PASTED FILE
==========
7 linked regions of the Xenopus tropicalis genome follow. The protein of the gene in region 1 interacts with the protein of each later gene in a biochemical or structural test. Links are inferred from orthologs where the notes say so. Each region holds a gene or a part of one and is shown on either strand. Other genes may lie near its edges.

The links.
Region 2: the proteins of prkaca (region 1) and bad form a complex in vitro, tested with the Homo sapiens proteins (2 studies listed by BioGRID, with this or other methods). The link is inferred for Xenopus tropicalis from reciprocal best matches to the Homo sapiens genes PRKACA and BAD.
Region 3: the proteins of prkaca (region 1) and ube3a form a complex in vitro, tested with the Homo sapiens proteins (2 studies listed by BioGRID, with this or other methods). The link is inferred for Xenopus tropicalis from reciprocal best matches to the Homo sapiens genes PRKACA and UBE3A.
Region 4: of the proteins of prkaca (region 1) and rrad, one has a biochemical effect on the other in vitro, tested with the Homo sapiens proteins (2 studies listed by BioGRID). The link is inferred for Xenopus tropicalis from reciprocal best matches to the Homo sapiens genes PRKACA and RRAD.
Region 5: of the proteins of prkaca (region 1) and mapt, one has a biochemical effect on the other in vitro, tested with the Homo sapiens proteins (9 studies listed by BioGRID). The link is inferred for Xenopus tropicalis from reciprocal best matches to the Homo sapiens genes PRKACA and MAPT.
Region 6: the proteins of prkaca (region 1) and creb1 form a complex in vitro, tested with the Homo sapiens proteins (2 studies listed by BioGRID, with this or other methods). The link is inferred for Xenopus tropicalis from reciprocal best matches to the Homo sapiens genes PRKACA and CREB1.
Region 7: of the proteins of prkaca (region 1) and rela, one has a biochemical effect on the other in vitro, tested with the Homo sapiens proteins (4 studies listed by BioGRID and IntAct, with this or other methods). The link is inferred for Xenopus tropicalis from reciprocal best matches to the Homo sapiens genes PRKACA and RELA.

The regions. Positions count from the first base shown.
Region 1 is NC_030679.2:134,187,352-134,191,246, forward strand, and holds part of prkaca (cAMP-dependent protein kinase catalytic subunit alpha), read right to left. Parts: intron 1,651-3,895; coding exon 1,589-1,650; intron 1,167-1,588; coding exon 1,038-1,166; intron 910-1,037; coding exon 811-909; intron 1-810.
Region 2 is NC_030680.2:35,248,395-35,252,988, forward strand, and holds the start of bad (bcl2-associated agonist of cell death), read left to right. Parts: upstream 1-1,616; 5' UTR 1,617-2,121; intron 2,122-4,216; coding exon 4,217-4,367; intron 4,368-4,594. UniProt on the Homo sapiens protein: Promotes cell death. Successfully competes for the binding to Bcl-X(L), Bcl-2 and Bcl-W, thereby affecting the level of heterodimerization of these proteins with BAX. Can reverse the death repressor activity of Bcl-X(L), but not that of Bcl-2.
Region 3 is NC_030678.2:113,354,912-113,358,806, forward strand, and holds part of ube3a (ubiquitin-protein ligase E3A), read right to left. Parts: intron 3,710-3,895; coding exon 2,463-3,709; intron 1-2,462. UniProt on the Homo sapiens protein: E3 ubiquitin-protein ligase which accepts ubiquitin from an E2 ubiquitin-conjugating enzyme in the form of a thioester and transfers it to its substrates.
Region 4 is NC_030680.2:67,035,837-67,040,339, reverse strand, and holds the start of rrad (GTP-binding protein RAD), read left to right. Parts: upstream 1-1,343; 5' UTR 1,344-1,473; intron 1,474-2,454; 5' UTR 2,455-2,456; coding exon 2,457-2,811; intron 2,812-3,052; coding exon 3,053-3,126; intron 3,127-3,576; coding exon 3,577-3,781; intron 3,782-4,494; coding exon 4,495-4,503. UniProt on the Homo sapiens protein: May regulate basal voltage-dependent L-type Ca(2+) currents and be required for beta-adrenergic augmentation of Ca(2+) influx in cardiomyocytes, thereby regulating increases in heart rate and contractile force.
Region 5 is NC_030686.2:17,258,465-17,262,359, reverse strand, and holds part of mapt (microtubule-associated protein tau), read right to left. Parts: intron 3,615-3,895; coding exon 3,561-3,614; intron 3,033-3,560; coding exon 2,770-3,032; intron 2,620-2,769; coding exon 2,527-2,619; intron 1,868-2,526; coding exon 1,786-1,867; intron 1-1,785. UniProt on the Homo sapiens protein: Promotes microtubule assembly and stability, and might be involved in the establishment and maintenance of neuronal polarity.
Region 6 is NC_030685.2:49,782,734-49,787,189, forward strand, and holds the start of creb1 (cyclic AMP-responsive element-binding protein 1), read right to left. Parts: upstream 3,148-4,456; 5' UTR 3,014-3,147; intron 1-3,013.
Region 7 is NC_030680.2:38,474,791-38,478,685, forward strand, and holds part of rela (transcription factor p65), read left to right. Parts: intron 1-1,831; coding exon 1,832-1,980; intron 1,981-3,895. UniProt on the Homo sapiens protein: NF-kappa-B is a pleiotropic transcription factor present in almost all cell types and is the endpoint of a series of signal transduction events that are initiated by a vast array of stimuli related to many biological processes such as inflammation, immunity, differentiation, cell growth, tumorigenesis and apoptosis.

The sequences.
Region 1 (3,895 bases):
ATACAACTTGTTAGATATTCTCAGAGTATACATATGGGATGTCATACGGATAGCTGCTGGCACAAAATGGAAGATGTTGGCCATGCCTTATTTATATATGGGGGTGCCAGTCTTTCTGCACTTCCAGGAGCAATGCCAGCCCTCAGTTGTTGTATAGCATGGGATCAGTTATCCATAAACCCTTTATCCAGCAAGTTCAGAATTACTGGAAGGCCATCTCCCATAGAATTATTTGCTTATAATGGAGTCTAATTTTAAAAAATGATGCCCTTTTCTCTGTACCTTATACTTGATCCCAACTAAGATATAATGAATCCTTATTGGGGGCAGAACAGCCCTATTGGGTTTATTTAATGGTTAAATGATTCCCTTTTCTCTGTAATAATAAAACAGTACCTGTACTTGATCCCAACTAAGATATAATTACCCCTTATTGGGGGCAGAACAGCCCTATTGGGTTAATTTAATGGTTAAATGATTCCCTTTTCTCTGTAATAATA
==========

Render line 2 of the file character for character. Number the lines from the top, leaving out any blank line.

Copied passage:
The links.